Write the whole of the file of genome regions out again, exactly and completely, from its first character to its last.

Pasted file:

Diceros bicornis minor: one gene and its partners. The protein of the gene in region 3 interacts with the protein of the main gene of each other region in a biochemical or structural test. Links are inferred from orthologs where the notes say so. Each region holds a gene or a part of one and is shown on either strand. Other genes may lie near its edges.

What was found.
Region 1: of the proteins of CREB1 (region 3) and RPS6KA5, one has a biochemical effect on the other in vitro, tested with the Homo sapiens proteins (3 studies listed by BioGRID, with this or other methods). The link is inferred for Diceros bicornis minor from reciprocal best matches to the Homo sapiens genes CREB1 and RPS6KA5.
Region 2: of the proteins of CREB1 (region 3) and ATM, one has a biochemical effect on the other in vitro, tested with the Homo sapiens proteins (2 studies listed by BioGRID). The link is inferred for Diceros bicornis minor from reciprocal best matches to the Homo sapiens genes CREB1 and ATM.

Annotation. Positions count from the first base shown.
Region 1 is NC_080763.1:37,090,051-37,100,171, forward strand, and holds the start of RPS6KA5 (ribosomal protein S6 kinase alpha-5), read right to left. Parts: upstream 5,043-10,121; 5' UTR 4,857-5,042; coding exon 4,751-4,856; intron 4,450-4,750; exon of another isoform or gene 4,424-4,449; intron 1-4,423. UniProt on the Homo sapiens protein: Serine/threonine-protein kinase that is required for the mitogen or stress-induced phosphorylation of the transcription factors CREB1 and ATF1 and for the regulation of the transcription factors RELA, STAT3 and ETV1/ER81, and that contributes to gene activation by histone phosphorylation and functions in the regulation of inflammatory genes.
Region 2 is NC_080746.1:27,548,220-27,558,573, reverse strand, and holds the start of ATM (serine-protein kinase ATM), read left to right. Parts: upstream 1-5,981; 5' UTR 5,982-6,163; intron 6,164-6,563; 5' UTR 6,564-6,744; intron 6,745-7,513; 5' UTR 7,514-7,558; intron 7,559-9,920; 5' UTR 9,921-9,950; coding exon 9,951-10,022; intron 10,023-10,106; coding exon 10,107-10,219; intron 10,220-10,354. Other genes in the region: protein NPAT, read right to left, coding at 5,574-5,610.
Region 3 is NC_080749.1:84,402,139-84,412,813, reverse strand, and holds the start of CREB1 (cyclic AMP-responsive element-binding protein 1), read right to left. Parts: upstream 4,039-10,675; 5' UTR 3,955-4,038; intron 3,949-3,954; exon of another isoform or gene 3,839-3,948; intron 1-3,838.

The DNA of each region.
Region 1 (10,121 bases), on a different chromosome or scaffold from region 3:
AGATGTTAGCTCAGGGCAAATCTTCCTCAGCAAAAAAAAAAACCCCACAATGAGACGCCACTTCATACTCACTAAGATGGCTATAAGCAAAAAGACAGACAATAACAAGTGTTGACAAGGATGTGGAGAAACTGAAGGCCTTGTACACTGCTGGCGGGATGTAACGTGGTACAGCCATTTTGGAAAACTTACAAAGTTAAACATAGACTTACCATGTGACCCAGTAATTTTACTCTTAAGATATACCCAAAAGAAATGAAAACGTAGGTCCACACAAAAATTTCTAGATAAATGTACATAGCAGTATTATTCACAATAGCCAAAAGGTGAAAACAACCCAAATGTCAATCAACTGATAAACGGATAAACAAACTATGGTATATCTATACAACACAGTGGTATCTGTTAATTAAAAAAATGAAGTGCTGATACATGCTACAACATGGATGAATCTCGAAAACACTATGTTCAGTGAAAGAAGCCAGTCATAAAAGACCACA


Diceros bicornis minor: one gene and its partners. The protein of the gene in region 3 interacts with the protein of the main gene of each other region in a biochemical or structural test. Links are inferred from orthologs where the notes say so. Each region holds a gene or a part of one and is shown on either strand. Other genes may lie near its edges.

What was found.
Region 1: of the proteins of CREB1 (region 3) and RPS6KA5, one has a biochemical effect on the other in vitro, tested with the Homo sapiens proteins (3 studies listed by BioGRID, with this or other methods). The link is inferred for Diceros bicornis minor from reciprocal best matches to the Homo sapiens genes CREB1 and RPS6KA5.
Region 2: of the proteins of CREB1 (region 3) and ATM, one has a biochemical effect on the other in vitro, tested with the Homo sapiens proteins (2 studies listed by BioGRID). The link is inferred for Diceros bicornis minor from reciprocal best matches to the Homo sapiens genes CREB1 and ATM.

Annotation. Positions count from the first base shown.
Region 1 is NC_080763.1:37,090,051-37,100,171, forward strand, and holds the start of RPS6KA5 (ribosomal protein S6 kinase alpha-5), read right to left. Parts: upstream 5,043-10,121; 5' UTR 4,857-5,042; coding exon 4,751-4,856; intron 4,450-4,750; exon of another isoform or gene 4,424-4,449; intron 1-4,423. UniProt on the Homo sapiens protein: Serine/threonine-protein kinase that is required for the mitogen or stress-induced phosphorylation of the transcription factors CREB1 and ATF1 and for the regulation of the transcription factors RELA, STAT3 and ETV1/ER81, and that contributes to gene activation by histone phosphorylation and functions in the regulation of inflammatory genes.
Region 2 is NC_080746.1:27,548,220-27,558,573, reverse strand, and holds the start of ATM (serine-protein kinase ATM), read left to right. Parts: upstream 1-5,981; 5' UTR 5,982-6,163; intron 6,164-6,563; 5' UTR 6,564-6,744; intron 6,745-7,513; 5' UTR 7,514-7,558; intron 7,559-9,920; 5' UTR 9,921-9,950; coding exon 9,951-10,022; intron 10,023-10,106; coding exon 10,107-10,219; intron 10,220-10,354. Other genes in the region: protein NPAT, read right to left, coding at 5,574-5,610.
Region 3 is NC_080749.1:84,402,139-84,412,813, reverse strand, and holds the start of CREB1 (cyclic AMP-responsive element-binding protein 1), read right to left. Parts: upstream 4,039-10,675; 5' UTR 3,955-4,038; intron 3,949-3,954; exon of another isoform or gene 3,839-3,948; intron 1-3,838.

The DNA of each region.
Region 1 (10,121 bases), on a different chromosome or scaffold from region 3:
AGATGTTAGCTCAGGGCAAATCTTCCTCAGCAAAAAAAAAAACCCCACAATGAGACGCCACTTCATACTCACTAAGATGGCTATAAGCAAAAAGACAGACAATAACAAGTGTTGACAAGGATGTGGAGAAACTGAAGGCCTTGTACACTGCTGGCGGGATGTAACGTGGTACAGCCATTTTGGAAAACTTACAAAGTTAAACATAGACTTACCATGTGACCCAGTAATTTTACTCTTAAGATATACCCAAAAGAAATGAAAACGTAGGTCCACACAAAAATTTCTAGATAAATGTACATAGCAGTATTATTCACAATAGCCAAAAGGTGAAAACAACCCAAATGTCAATCAACTGATAAACGGATAAACAAACTATGGTATATCTATACAACACAGTGGTATCTGTTAATTAAAAAAATGAAGTGCTGATACATGCTACAACATGGATGAATCTCGAAAACACTATGTTCAGTGAAAGAAGCCAGTCATAAAAGACCACA